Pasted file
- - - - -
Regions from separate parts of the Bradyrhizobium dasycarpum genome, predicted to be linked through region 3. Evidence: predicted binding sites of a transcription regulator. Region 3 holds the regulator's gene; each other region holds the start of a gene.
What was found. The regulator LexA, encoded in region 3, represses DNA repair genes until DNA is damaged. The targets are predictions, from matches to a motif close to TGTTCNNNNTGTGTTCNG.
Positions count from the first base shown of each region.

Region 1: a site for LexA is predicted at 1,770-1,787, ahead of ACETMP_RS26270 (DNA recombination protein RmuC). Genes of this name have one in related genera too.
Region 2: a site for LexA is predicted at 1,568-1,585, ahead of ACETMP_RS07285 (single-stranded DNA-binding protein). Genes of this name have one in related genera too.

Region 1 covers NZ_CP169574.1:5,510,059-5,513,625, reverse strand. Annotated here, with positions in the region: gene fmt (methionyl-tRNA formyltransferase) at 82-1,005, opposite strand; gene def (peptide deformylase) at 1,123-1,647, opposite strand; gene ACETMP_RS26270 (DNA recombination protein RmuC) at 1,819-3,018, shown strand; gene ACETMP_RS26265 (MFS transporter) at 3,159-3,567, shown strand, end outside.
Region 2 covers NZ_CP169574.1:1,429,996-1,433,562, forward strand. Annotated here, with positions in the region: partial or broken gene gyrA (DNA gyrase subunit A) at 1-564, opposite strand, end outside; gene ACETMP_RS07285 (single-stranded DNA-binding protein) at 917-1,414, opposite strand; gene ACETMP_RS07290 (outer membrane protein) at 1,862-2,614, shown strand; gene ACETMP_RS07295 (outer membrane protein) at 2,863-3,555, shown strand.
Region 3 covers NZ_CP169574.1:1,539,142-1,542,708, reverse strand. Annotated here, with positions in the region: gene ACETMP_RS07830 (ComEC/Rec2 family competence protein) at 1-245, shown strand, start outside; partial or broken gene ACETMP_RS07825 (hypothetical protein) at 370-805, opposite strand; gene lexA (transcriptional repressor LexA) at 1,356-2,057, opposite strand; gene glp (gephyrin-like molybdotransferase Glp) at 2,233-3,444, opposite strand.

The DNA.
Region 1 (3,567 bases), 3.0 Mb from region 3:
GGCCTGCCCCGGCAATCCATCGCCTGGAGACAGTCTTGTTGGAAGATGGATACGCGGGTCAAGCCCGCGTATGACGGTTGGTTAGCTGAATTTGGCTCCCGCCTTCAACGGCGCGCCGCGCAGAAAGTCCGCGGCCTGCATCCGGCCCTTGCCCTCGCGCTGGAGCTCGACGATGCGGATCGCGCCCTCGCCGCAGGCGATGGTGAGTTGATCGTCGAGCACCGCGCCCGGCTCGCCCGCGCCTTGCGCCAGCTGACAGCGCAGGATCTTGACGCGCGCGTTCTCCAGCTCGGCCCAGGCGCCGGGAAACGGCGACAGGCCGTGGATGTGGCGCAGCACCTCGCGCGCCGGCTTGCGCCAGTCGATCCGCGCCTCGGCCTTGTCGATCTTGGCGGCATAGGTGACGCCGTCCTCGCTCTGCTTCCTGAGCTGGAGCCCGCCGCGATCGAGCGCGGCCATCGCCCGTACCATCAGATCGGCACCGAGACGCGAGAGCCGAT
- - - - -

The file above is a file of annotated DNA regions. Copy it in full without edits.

Regions from separate parts of the Bradyrhizobium dasycarpum genome, predicted to be linked through region 3. Evidence: predicted binding sites of a transcription regulator. Region 3 holds the regulator's gene; each other region holds the start of a gene.
What was found. The regulator LexA, encoded in region 3, represses DNA repair genes until DNA is damaged. The targets are predictions, from matches to a motif close to TGTTCNNNNTGTGTTCNG.
Positions count from the first base shown of each region.

Region 1: a site for LexA is predicted at 1,770-1,787, ahead of ACETMP_RS26270 (DNA recombination protein RmuC). Genes of this name have one in related genera too.
Region 2: a site for LexA is predicted at 1,568-1,585, ahead of ACETMP_RS07285 (single-stranded DNA-binding protein). Genes of this name have one in related genera too.

Region 1 covers NZ_CP169574.1:5,510,059-5,513,625, reverse strand. Annotated here, with positions in the region: gene fmt (methionyl-tRNA formyltransferase) at 82-1,005, opposite strand; gene def (peptide deformylase) at 1,123-1,647, opposite strand; gene ACETMP_RS26270 (DNA recombination protein RmuC) at 1,819-3,018, shown strand; gene ACETMP_RS26265 (MFS transporter) at 3,159-3,567, shown strand, end outside.
Region 2 covers NZ_CP169574.1:1,429,996-1,433,562, forward strand. Annotated here, with positions in the region: partial or broken gene gyrA (DNA gyrase subunit A) at 1-564, opposite strand, end outside; gene ACETMP_RS07285 (single-stranded DNA-binding protein) at 917-1,414, opposite strand; gene ACETMP_RS07290 (outer membrane protein) at 1,862-2,614, shown strand; gene ACETMP_RS07295 (outer membrane protein) at 2,863-3,555, shown strand.
Region 3 covers NZ_CP169574.1:1,539,142-1,542,708, reverse strand. Annotated here, with positions in the region: gene ACETMP_RS07830 (ComEC/Rec2 family competence protein) at 1-245, shown strand, start outside; partial or broken gene ACETMP_RS07825 (hypothetical protein) at 370-805, opposite strand; gene lexA (transcriptional repressor LexA) at 1,356-2,057, opposite strand; gene glp (gephyrin-like molybdotransferase Glp) at 2,233-3,444, opposite strand.

The DNA.
Region 1 (3,567 bases), 3.0 Mb from region 3:
GGCCTGCCCCGGCAATCCATCGCCTGGAGACAGTCTTGTTGGAAGATGGATACGCGGGTCAAGCCCGCGTATGACGGTTGGTTAGCTGAATTTGGCTCCCGCCTTCAACGGCGCGCCGCGCAGAAAGTCCGCGGCCTGCATCCGGCCCTTGCCCTCGCGCTGGAGCTCGACGATGCGGATCGCGCCCTCGCCGCAGGCGATGGTGAGTTGATCGTCGAGCACCGCGCCCGGCTCGCCCGCGCCTTGCGCCAGCTGACAGCGCAGGATCTTGACGCGCGCGTTCTCCAGCTCGGCCCAGGCGCCGGGAAACGGCGACAGGCCGTGGATGTGGCGCAGCACCTCGCGCGCCGGCTTGCGCCAGTCGATCCGCGCCTCGGCCTTGTCGATCTTGGCGGCATAGGTGACGCCGTCCTCGCTCTGCTTCCTGAGCTGGAGCCCGCCGCGATCGAGCGCGGCCATCGCCCGTACCATCAGATCGGCACCGAGACGCGAGAGCCGAT